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  1. #1
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    Default My sister, who is even deafer than I am, is named Linda.

    Is the writer trying to say that basically the condition for 1 and 2 are the same, but depending on what you are trying to emphasize - related to judgment calls - you can express in one way or the other? Do 1 and 2 have at least one more sister except Linda?


    Comma Usage: Restrictive vs. Nonrestrictive Relative Clauses
    Judgment Calls
    Sometimes whether to treat a relative clause as restrictive or nonrestrictive is simply a judgment call.

    1. My sister, who is even deafer than I am, is named Linda. In this example, the information that Linda "is even deafer than I am" is extra. Since the main clause names the sister as Linda, the information in the relative clause is not necessary to identify which of the writer's sisters he is referring to.

    But this relative clause could be treated as restrictive, giving the sentence a slightly different meaning:
    2. My sister who is even deafer than I am is named Linda.This version of the sentence indicates that the purpose is to call the reader's attention to a specific sister--the one "who is even deafer than I am," as opposed to one or more other sisters who are not.
    This is an important point: sometimes whether a clause is restrictive or nonrestrictive is determined by subtleties of meaning, and it is up to the writer to make sure that the sentence says exactly what he means.
    Last edited by keannu; 30-Jul-2012 at 13:26.

  2. #2
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    Default Re: My sister, who is even deafer than I am, is named Linda.

    I disagree with the suggestion that the first could be interpreted as restrictive. That's what the commas do: they tell you that what is between them is non-essential, non-restrictive information.
    I'm not a teacher, but I write for a living. Please don't ask me about 2nd conditionals, but I'm a safe bet for what reads well in (American) English.

  3. #3
    Tdol is offline Editor, UsingEnglish.com
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    Default Re: My sister, who is even deafer than I am, is named Linda.

    It's not very convincing to me- there can be cases where the distinction is close, but I do know how many sisters I have. I don't think this example is very good.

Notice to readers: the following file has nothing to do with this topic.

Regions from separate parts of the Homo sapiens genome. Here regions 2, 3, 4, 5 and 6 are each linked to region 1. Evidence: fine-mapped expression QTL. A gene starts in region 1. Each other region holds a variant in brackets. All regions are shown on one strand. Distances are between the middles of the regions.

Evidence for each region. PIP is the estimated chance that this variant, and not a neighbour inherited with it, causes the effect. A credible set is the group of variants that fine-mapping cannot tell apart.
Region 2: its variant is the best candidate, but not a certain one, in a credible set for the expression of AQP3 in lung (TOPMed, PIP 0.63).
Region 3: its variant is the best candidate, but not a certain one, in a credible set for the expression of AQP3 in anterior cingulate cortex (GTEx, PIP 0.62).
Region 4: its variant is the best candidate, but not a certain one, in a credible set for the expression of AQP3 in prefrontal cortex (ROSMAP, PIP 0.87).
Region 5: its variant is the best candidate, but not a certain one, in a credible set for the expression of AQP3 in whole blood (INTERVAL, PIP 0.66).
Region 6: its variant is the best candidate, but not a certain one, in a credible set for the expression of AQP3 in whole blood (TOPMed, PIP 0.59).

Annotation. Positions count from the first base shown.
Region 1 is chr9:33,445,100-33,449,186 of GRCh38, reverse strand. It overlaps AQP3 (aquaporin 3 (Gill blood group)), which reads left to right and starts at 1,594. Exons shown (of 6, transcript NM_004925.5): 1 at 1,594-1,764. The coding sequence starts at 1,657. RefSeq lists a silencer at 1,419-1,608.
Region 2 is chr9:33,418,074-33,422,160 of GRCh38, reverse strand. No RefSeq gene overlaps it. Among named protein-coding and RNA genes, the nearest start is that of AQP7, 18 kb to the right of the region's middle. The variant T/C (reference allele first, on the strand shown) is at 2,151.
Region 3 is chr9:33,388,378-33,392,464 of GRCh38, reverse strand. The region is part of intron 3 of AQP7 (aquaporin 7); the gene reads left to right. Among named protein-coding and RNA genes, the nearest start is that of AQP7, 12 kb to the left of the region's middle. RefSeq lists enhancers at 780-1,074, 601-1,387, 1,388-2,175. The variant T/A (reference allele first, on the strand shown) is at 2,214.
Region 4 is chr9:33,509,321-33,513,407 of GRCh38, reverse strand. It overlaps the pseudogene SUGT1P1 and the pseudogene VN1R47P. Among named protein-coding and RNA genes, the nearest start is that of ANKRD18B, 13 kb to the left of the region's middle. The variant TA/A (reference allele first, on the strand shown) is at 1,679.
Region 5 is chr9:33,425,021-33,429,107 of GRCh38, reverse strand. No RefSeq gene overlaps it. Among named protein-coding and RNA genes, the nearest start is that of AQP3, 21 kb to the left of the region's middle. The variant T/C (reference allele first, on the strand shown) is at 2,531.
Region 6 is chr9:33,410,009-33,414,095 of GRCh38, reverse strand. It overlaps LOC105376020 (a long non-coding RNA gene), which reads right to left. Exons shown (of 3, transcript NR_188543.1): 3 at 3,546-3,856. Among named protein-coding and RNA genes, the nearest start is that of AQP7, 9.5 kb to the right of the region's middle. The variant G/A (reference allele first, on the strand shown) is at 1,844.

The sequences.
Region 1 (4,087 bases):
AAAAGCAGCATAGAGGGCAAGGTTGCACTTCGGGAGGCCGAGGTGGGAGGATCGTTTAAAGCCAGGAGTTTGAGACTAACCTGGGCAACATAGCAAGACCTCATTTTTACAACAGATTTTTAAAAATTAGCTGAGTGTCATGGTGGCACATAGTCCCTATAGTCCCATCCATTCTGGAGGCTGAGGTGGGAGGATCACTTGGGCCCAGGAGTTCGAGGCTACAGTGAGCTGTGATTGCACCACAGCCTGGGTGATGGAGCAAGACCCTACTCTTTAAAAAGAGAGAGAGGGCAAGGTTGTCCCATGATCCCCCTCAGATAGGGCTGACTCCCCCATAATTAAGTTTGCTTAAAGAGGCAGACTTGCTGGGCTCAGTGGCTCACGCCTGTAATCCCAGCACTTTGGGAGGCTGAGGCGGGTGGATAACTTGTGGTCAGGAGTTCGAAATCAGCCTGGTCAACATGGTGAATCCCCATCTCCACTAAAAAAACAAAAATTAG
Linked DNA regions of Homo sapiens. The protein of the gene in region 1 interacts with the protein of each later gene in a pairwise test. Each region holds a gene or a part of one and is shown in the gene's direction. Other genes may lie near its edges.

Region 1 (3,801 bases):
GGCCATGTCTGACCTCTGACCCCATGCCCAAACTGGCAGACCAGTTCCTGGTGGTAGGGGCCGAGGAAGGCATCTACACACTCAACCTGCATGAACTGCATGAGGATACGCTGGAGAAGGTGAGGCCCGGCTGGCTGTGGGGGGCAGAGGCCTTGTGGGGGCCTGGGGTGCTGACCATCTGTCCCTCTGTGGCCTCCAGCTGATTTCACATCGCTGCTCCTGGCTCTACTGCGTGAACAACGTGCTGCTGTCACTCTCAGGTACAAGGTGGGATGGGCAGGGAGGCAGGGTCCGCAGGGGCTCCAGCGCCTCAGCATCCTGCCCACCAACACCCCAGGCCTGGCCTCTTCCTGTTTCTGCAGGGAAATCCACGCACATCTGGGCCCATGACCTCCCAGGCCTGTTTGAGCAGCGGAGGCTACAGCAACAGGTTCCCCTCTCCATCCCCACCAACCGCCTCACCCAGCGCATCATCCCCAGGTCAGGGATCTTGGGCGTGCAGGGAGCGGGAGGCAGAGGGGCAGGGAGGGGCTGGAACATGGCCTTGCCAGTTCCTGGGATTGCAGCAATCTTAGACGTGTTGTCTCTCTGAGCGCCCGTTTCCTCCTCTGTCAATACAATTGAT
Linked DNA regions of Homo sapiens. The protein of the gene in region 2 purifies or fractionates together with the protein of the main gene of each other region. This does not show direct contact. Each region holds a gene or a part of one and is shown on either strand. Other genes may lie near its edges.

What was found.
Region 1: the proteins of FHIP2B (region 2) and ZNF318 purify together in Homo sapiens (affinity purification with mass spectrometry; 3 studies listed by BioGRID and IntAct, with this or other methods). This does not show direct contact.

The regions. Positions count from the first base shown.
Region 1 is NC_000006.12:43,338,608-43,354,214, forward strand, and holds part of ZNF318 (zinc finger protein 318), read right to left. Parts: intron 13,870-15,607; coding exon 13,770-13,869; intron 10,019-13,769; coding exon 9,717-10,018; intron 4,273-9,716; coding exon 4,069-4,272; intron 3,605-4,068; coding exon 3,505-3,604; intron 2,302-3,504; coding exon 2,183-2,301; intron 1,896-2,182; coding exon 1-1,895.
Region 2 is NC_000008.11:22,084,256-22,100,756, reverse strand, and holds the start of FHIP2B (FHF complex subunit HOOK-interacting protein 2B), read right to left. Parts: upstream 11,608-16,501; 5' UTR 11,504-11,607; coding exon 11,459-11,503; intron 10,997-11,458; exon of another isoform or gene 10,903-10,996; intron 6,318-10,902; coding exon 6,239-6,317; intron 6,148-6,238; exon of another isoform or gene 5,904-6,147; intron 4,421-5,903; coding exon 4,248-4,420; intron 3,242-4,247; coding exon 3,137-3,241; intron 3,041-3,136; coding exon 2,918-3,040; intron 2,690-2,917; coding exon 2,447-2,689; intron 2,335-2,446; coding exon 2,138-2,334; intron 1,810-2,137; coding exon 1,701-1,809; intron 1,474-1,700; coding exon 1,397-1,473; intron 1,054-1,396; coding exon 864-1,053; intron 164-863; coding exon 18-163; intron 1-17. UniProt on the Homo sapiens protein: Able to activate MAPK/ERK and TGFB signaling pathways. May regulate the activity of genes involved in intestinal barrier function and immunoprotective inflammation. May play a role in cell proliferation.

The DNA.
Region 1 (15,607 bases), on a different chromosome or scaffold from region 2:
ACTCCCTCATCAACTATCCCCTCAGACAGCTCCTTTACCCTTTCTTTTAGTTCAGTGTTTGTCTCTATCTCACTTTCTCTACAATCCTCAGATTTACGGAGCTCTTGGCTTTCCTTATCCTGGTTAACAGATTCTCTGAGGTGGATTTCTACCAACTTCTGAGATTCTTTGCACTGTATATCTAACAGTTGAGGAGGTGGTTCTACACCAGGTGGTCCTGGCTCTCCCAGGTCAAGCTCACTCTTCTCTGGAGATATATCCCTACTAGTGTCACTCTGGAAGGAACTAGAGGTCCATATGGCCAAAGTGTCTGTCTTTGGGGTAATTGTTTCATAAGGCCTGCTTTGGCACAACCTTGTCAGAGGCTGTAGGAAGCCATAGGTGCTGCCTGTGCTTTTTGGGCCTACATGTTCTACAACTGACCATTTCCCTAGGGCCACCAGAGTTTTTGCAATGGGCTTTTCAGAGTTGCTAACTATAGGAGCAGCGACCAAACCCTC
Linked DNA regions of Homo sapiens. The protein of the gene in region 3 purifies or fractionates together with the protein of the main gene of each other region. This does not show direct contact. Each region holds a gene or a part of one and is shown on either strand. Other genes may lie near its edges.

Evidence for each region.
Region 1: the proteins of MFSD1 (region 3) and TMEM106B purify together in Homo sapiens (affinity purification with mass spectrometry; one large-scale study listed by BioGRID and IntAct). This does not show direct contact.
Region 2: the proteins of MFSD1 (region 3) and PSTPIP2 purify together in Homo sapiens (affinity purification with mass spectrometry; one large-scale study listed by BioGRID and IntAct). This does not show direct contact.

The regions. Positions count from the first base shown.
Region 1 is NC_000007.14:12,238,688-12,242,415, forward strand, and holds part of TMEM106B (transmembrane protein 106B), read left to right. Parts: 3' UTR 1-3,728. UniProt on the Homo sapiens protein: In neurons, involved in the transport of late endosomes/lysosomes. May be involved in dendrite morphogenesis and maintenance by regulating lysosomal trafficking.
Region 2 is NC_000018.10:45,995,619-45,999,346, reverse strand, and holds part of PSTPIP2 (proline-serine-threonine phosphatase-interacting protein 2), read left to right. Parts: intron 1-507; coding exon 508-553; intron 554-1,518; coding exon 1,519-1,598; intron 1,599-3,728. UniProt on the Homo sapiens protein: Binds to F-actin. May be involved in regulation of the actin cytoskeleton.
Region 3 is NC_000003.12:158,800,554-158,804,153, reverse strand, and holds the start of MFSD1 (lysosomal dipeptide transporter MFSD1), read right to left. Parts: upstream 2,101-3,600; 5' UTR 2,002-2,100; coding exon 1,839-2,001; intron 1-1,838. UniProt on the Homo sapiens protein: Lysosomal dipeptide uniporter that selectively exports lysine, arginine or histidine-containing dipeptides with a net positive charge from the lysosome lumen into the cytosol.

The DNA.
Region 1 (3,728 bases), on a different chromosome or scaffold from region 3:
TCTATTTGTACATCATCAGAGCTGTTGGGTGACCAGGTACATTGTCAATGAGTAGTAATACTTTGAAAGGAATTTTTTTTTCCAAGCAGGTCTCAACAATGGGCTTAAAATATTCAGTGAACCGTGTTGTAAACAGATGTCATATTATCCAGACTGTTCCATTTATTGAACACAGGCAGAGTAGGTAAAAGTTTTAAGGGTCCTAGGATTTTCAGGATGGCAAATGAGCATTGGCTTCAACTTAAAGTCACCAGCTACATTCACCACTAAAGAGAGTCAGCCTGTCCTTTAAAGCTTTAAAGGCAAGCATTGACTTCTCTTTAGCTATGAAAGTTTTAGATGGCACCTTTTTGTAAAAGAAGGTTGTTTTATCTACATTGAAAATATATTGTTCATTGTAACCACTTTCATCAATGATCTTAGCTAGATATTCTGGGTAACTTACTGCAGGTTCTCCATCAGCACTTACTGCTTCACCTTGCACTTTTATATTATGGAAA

4. #4
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    Default Re: My sister, who is even deafer than I am, is named Linda.

    Sorry, but "But this relative clause could be treated as restrictive" refers to the next example, not the previous one. I arranged the original text, not in the original way.
    I'd like to buy this "judgement calls" part in the link, as it can only explain why "a noun" can have either restrictive or non-restrictive clause. If you could take a look at the link, it would be highly appreciated.
    Comma Usage: Restrictive vs. Nonrestrictive Relative Clauses

  5. #5
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    Default Re: My sister, who is even deafer than I am, is named Linda.

    The same words can be restrictive or non-restrictive. The use of commas is a sure sign, to me, that it's non-restrictive.

    An additional clue: if you use "that" instead of "which" (and yes, people do use "that" instead of "who" for people sometimes), it can't be non-restrictive.
    I'm not a teacher, but I write for a living. Please don't ask me about 2nd conditionals, but I'm a safe bet for what reads well in (American) English.

  6. #6
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    Default Re: My sister, who is even deafer than I am, is named Linda.

    Okay, the final question! One of my purposes was to check out if non-restrictive clause is also possible for an unspecific noun with an indefinite article of "a" as in 1a, and I found a similiar example as in judgement calls in the following.
    If the first example in this thread is not good, I won't adopt it. But what do you think of the other example of "the theater"?

    1a. A man, who looked decidedly drunk, ran across the road in front of me.
    1b. A man who looked decidedly drunk ran across the road in front of me.

    Comma Usage: Restrictive vs. Nonrestrictive Relative Clauses
    Judgment Calls
    ~My daughter recently attended a Shakespearean play that was being performed at the rebuilt Globe Theater in London.